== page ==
Griffith had always paid all costs of the home as Davidson was not employed for most of the relationship. Davidson argued that she would pay some bills when she was working and able to contribute, but that her contributions to the home were that of a homemaker, and were largely not monetary.
The court noted that the principle of unjust enrichment does not apply where there is a gift. Quite simply, if the intention of a gift is found, that gift is the reason for the enrichment of the person receiving it. Therefore, Davidson had not been unjustly enriched as a result of receiving the joint title to the property as a gift.
Had Davidson Already Been Paid for Her 50% Interest?
The final question Justice Donohue considered was whether Griffith had already paid Davidson for her half of the interest in the home.
Griffith had argued that he had already made payments towards Davidson’s joint interest. In 2005, Griffith had wanted to be removed as guarantor on Davidson’s line of credit. He paid $23,000 to clear that debt, and almost $10,000 later that same year to clear additional debts. Despite making these payments on Davidson’s behalf, there was no evidence that Griffith had intended that this was to go towards buying Davidson’s interest in the home. In 2007, Griffith paid Davidson $30,000 so that she would leave the home. However, as with the previous debt payments, there was no indication that this payment was intended to be put towards buying Davidson’s interest in the home.
On this last point, the court agreed with the arbitrator’s assessment that these payments had to be treated as gratuitous payments, and
… Griffith may have hoped that [Davidson] would transfer title or move out as a result of these payment but no contract was established requiring her to do so at the time.
Consequently, the court concluded that Davidson had not been paid for her interest in the home.
Davidson’s appeal was allowed. The court directed that Griffith could buy out Davidson’s half interest within 60 days of a joint appraisal of the property, or the house could be sold and the proceeds divided equally.
Unlike married couples, common law couples are not entitled to equalization of family property following the end of their relationship. In general, each common law partner is entitled only to whatever they brought into the relationship or whatever they acquired during the relationship, including debts. However, anything purchased jointly will generally be divided.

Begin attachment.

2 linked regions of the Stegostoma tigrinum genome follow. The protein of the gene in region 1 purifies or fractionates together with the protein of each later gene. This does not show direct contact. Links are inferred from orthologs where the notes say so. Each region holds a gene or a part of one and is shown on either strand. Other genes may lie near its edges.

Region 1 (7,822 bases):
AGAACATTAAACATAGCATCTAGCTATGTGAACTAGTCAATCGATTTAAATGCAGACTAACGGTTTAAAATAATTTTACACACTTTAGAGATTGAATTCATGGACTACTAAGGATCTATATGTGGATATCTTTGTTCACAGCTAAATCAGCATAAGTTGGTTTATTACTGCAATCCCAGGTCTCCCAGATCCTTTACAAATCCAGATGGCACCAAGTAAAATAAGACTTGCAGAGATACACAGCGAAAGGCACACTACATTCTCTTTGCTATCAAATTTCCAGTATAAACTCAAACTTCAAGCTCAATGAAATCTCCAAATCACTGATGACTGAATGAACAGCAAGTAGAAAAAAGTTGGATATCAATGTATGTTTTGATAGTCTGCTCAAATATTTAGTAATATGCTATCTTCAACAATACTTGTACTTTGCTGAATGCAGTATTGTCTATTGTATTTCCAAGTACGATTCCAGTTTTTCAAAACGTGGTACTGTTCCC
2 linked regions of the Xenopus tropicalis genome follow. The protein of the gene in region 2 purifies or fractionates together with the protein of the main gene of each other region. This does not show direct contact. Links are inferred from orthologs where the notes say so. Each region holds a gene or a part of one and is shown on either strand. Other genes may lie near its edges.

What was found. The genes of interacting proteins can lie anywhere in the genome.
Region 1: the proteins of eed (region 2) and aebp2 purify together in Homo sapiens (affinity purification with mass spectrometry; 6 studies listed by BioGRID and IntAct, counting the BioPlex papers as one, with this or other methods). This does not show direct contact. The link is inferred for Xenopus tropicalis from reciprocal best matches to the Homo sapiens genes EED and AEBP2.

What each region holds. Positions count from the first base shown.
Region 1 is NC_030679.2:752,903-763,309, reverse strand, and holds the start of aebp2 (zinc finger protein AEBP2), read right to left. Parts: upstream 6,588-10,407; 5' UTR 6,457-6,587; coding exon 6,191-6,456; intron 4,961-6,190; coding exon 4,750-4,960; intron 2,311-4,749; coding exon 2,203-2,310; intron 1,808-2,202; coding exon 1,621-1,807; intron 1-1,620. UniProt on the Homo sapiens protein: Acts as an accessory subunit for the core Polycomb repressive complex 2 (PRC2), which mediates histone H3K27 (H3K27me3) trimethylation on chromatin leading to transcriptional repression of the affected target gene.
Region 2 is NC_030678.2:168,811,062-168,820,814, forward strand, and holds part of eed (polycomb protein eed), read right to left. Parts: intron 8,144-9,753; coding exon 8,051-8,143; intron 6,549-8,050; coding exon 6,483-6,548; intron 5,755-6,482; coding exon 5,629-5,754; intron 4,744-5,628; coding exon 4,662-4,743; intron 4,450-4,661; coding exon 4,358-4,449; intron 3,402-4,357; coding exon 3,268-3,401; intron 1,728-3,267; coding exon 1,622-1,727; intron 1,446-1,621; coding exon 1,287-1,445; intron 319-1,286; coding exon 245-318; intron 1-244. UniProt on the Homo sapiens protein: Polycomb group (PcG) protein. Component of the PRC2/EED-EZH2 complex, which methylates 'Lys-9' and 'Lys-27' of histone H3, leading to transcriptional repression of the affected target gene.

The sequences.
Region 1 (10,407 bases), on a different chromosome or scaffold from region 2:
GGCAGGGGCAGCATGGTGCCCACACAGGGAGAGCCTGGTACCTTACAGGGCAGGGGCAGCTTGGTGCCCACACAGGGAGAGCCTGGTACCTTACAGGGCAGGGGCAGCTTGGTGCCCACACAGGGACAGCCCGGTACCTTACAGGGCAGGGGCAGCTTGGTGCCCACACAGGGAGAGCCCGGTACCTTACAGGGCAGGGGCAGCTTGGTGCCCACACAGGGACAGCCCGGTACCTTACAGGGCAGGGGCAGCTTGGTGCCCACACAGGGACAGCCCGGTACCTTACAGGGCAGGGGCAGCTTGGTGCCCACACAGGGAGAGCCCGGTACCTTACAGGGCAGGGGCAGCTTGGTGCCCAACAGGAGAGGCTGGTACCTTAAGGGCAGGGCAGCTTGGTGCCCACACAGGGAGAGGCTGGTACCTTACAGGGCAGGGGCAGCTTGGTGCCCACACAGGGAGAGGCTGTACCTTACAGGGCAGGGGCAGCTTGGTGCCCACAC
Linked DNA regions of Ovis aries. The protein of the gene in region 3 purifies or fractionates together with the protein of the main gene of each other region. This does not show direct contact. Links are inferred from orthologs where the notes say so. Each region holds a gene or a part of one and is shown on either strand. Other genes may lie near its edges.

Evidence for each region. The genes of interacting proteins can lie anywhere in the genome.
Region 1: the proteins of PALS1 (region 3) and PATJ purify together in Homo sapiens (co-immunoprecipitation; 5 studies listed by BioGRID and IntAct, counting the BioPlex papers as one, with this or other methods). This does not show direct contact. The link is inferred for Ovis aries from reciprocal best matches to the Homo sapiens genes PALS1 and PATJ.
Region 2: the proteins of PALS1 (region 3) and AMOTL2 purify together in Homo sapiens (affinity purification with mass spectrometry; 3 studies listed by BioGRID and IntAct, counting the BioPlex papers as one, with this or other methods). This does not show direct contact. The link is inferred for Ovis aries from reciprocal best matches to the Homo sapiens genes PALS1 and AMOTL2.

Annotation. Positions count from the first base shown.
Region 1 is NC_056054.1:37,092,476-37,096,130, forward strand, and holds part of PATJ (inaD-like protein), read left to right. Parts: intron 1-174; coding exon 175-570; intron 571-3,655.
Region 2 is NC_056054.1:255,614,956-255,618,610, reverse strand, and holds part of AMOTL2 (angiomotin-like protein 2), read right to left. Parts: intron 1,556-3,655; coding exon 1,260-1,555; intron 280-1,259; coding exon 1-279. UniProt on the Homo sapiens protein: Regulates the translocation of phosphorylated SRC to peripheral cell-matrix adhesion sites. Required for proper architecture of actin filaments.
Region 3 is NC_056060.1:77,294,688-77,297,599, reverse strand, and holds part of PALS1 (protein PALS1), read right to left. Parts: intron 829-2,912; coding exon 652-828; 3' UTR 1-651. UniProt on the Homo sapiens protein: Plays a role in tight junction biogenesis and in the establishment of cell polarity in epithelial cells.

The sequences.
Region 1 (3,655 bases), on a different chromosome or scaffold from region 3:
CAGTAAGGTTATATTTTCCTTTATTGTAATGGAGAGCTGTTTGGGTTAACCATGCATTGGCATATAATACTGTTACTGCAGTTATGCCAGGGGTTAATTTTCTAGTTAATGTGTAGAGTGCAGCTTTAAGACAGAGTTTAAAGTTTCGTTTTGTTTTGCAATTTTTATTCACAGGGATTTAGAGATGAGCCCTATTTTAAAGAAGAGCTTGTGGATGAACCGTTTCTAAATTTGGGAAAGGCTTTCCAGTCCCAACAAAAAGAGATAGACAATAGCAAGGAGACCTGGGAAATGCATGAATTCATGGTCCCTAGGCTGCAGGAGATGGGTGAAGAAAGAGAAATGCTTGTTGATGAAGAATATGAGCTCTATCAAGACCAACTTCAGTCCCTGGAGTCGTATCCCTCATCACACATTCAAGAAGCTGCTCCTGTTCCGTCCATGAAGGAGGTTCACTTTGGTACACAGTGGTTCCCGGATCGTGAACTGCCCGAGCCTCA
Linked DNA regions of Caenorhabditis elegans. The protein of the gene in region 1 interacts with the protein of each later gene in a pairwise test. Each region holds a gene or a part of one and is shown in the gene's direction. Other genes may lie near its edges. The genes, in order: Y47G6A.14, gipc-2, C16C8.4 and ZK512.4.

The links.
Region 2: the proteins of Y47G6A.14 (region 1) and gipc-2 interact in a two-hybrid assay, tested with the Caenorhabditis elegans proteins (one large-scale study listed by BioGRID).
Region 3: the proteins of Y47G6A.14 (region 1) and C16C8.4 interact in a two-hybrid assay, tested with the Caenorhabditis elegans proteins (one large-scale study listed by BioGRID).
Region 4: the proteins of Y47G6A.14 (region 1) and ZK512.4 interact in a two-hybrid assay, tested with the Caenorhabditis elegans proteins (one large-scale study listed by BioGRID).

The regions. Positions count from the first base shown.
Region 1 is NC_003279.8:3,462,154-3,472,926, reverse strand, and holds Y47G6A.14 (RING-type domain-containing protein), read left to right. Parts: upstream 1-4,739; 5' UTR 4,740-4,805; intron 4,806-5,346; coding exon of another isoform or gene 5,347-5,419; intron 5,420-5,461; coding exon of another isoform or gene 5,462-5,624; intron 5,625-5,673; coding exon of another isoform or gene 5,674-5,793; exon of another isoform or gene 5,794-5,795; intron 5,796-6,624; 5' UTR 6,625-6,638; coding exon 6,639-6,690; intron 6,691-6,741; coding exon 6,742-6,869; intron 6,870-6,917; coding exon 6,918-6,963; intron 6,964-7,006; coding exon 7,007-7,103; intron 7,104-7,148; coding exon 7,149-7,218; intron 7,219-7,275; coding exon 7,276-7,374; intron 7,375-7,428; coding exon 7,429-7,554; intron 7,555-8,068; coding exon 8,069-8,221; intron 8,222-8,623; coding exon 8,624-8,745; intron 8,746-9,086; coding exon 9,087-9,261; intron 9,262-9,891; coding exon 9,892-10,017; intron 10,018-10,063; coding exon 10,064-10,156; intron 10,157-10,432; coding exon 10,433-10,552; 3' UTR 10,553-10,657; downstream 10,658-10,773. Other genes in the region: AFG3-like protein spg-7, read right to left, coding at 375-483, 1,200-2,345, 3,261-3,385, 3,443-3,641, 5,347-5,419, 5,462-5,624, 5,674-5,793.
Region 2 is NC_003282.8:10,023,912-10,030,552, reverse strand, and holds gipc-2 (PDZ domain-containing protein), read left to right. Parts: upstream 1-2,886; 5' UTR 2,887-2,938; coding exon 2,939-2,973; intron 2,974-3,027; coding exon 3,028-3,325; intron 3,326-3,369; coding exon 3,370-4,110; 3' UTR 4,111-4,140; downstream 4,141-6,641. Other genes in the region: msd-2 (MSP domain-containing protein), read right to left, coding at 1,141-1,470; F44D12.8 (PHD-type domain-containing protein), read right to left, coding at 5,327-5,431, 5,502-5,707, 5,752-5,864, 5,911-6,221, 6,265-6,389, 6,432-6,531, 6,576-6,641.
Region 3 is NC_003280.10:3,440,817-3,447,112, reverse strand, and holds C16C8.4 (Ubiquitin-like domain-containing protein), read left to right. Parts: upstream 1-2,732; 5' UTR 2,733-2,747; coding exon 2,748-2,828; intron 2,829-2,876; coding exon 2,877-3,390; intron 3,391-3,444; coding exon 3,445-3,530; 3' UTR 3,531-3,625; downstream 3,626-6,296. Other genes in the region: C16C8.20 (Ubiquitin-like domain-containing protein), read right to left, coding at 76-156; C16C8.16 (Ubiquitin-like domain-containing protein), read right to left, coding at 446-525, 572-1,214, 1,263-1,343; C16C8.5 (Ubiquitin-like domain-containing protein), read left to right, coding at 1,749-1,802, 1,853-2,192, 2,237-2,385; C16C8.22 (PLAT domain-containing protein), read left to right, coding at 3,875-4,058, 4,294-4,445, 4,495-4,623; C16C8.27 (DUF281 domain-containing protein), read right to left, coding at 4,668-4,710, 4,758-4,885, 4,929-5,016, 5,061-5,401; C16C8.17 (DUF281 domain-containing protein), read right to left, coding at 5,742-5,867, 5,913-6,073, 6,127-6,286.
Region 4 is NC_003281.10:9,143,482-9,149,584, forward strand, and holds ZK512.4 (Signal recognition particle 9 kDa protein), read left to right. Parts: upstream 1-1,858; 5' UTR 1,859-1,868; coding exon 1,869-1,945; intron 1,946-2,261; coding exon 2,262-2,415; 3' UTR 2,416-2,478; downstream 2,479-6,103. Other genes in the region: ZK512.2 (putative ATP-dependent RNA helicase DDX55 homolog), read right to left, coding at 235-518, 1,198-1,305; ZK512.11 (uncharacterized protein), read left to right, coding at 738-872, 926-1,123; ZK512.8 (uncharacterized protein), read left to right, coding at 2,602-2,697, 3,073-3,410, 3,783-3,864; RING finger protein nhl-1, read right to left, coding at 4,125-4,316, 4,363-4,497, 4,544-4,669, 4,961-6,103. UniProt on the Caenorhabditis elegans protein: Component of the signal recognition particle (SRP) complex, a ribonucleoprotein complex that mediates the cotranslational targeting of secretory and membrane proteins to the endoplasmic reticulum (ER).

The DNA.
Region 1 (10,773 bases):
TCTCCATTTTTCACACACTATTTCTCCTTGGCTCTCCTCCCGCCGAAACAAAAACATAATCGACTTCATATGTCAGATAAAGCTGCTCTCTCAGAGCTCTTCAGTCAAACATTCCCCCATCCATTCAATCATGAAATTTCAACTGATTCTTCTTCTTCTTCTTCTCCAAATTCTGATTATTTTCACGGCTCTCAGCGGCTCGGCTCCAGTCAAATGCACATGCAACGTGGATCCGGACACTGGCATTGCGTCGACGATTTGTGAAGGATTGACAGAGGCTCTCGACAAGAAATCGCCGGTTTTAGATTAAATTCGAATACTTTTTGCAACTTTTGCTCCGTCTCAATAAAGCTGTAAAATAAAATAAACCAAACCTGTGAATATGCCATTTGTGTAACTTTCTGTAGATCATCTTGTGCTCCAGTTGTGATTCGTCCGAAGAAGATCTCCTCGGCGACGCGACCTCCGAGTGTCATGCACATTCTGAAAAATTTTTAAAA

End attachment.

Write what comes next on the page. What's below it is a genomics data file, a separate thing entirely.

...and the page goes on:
A common law partner who believes that they are entitled to equal property division, or to a share in a family home, can make a claim for a constructive trust or unjust enrichment. A trust gives a beneficiary a right to property, such as a home. An unjust enrichment claim can result in a monetary award.
Trusts litigation, particularly in the context of common law relationships, is complex and very fact specific. If you are in a common law relationship and have questions about your property rights, particularly after the end of a relationship, you should consider consulting a lawyer with significant experience in family and estates law.
At Gelman & Associates, our experienced lawyers provide clients with the information they need to make informed decisions about the division of property. Serving offices throughout Aurora, Barrie, Downtown Toronto, Mississauga, North York and Scarborough, our offices are easily accessible by transit and off-highway. In order to be accessible to clients and prospective clients, our phone lines are open Monday to Friday from 8 AM to 8 PM. Call us at (416) 736-0200 or 1-844-736-0200 or contact us online for an initial consultation.